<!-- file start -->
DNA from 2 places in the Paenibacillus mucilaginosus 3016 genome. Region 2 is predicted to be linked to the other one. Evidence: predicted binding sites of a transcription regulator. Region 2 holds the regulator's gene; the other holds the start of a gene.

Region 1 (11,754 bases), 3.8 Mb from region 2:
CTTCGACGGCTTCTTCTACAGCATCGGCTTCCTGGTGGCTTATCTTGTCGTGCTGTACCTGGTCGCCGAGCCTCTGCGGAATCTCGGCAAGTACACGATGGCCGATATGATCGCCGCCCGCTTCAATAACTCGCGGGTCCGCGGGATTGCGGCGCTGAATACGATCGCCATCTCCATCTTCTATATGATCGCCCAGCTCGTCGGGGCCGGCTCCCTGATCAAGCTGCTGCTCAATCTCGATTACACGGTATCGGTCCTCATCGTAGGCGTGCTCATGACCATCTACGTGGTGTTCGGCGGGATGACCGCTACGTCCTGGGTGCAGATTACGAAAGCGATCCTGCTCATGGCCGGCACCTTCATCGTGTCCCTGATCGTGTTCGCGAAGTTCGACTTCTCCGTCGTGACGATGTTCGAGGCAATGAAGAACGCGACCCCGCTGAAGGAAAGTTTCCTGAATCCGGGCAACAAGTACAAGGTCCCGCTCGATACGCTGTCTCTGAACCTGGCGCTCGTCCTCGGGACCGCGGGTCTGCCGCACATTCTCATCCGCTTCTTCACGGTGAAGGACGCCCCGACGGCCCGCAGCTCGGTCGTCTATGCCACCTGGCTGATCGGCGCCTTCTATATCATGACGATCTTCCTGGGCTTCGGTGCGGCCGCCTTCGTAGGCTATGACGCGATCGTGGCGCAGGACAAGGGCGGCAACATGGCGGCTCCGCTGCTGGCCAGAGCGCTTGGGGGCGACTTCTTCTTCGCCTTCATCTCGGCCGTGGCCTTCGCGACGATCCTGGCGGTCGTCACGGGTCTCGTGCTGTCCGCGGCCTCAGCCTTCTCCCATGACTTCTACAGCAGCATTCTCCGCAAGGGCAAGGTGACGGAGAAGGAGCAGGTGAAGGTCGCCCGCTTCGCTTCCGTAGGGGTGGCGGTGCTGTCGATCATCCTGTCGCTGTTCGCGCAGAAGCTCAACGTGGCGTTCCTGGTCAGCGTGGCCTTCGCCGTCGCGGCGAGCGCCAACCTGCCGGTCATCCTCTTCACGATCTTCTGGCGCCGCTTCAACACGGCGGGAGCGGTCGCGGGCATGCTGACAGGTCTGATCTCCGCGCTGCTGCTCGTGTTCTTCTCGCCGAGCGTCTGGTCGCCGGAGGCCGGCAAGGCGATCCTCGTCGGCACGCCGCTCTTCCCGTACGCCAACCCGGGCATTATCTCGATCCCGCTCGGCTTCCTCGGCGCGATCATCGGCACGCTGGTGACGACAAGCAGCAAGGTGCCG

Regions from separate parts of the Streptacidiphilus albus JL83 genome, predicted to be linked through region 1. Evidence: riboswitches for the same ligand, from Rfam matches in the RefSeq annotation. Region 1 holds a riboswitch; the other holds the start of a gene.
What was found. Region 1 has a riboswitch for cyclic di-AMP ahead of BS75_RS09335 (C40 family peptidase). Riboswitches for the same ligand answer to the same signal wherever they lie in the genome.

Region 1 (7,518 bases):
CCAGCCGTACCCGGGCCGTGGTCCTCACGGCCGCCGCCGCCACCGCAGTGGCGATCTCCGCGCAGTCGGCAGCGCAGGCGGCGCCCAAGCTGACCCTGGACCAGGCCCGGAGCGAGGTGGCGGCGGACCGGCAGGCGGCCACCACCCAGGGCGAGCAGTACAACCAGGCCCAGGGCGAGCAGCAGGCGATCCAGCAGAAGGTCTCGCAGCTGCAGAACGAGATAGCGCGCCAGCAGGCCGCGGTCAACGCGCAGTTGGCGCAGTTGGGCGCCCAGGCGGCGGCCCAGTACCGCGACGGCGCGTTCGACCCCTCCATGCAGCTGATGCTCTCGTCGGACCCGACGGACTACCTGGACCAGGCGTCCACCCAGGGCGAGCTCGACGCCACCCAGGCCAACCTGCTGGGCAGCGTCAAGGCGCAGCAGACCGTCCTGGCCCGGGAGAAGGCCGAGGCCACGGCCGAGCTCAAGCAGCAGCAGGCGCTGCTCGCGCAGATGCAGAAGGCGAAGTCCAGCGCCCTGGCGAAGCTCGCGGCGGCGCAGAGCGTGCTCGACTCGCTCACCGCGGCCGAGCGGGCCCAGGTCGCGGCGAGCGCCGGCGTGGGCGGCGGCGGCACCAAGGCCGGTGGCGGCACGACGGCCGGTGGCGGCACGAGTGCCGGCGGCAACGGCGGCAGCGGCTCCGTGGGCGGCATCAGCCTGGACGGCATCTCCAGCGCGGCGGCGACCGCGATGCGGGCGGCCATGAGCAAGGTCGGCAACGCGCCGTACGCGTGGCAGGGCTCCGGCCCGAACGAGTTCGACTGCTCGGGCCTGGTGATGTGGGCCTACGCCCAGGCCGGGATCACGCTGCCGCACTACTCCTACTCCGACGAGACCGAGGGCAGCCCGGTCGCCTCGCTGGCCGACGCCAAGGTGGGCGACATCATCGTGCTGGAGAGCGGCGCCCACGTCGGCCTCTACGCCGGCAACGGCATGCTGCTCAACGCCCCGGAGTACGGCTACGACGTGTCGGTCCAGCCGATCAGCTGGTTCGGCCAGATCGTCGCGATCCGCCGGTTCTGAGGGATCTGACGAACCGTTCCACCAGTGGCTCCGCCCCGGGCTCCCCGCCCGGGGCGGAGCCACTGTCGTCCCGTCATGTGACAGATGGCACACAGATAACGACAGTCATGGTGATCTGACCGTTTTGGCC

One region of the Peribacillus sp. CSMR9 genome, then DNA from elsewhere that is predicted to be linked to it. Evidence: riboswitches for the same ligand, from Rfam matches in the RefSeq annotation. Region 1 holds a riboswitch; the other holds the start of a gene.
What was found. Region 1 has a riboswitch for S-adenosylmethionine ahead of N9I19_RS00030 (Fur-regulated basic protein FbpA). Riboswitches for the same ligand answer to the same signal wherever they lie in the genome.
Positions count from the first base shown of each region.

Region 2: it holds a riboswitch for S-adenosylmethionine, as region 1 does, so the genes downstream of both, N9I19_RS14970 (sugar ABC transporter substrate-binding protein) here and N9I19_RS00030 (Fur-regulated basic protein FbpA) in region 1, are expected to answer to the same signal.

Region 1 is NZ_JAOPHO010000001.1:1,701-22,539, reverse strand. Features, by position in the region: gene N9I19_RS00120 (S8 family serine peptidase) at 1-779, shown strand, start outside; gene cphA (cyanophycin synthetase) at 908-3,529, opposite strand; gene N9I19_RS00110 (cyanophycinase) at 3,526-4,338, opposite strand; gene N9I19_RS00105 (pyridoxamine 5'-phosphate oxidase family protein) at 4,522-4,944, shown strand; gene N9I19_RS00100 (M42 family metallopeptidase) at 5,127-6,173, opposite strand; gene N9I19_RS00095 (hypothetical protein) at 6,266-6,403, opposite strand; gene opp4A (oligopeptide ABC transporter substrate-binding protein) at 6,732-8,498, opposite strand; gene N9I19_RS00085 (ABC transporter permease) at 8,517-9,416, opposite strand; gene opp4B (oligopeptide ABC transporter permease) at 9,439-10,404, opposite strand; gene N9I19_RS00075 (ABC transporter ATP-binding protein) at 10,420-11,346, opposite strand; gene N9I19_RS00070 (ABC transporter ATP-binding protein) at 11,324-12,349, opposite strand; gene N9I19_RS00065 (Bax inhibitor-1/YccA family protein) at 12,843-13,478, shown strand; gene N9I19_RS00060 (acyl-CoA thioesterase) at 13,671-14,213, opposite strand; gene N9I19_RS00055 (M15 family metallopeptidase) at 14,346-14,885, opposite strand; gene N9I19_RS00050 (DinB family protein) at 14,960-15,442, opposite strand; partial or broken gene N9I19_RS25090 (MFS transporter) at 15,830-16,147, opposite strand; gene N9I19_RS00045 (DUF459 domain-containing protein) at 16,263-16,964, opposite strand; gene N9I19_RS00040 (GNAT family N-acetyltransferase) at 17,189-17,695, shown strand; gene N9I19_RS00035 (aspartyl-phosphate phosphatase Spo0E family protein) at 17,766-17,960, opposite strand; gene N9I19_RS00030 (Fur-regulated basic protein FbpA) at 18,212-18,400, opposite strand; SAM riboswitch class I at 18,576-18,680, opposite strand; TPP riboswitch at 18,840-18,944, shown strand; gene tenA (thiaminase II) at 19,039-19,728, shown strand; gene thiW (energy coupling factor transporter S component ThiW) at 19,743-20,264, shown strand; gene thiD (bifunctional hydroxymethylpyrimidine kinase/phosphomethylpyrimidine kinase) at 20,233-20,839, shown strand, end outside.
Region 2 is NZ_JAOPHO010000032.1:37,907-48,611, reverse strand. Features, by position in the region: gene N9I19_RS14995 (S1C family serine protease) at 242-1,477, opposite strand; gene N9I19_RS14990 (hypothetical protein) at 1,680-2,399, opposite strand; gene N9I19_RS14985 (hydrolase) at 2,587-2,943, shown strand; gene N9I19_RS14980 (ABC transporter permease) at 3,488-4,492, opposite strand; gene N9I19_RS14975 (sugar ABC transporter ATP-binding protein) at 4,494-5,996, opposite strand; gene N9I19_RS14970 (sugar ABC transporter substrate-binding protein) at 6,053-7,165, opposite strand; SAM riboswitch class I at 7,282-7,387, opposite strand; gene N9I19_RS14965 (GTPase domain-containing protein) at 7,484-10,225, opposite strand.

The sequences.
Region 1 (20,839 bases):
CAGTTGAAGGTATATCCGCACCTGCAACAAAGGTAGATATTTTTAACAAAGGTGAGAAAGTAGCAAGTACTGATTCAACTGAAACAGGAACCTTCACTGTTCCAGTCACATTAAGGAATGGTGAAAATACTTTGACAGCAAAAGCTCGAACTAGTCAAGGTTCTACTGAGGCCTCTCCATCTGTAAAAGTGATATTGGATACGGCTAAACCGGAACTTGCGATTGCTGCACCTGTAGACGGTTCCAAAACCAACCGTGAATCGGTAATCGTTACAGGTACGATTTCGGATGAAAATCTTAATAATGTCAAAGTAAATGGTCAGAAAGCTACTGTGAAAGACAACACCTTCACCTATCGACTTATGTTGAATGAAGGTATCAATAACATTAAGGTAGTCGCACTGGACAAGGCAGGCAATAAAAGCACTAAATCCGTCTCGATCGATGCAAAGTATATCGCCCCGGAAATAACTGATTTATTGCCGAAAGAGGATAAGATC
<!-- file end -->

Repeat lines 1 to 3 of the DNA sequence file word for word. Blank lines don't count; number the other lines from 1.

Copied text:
DNA from 2 places in the Paenibacillus mucilaginosus 3016 genome. Region 2 is predicted to be linked to the other one. Evidence: predicted binding sites of a transcription regulator. Region 2 holds the regulator's gene; the other holds the start of a gene.

Region 1 (11,754 bases), 3.8 Mb from region 2:
CTTCGACGGCTTCTTCTACAGCATCGGCTTCCTGGTGGCTTATCTTGTCGTGCTGTACCTGGTCGCCGAGCCTCTGCGGAATCTCGGCAAGTACACGATGGCCGATATGATCGCCGCCCGCTTCAATAACTCGCGGGTCCGCGGGATTGCGGCGCTGAATACGATCGCCATCTCCATCTTCTATATGATCGCCCAGCTCGTCGGGGCCGGCTCCCTGATCAAGCTGCTGCTCAATCTCGATTACACGGTATCGGTCCTCATCGTAGGCGTGCTCATGACCATCTACGTGGTGTTCGGCGGGATGACCGCTACGTCCTGGGTGCAGATTACGAAAGCGATCCTGCTCATGGCCGGCACCTTCATCGTGTCCCTGATCGTGTTCGCGAAGTTCGACTTCTCCGTCGTGACGATGTTCGAGGCAATGAAGAACGCGACCCCGCTGAAGGAAAGTTTCCTGAATCCGGGCAACAAGTACAAGGTCCCGCTCGATACGCTGTCTCTGAACCTGGCGCTCGTCCTCGGGACCGCGGGTCTGCCGCACATTCTCATCCGCTTCTTCACGGTGAAGGACGCCCCGACGGCCCGCAGCTCGGTCGTCTATGCCACCTGGCTGATCGGCGCCTTCTATATCATGACGATCTTCCTGGGCTTCGGTGCGGCCGCCTTCGTAGGCTATGACGCGATCGTGGCGCAGGACAAGGGCGGCAACATGGCGGCTCCGCTGCTGGCCAGAGCGCTTGGGGGCGACTTCTTCTTCGCCTTCATCTCGGCCGTGGCCTTCGCGACGATCCTGGCGGTCGTCACGGGTCTCGTGCTGTCCGCGGCCTCAGCCTTCTCCCATGACTTCTACAGCAGCATTCTCCGCAAGGGCAAGGTGACGGAGAAGGAGCAGGTGAAGGTCGCCCGCTTCGCTTCCGTAGGGGTGGCGGTGCTGTCGATCATCCTGTCGCTGTTCGCGCAGAAGCTCAACGTGGCGTTCCTGGTCAGCGTGGCCTTCGCCGTCGCGGCGAGCGCCAACCTGCCGGTCATCCTCTTCACGATCTTCTGGCGCCGCTTCAACACGGCGGGAGCGGTCGCGGGCATGCTGACAGGTCTGATCTCCGCGCTGCTGCTCGTGTTCTTCTCGCCGAGCGTCTGGTCGCCGGAGGCCGGCAAGGCGATCCTCGTCGGCACGCCGCTCTTCCCGTACGCCAACCCGGGCATTATCTCGATCCCGCTCGGCTTCCTCGGCGCGATCATCGGCACGCTGGTGACGACAAGCAGCAAGGTGCCG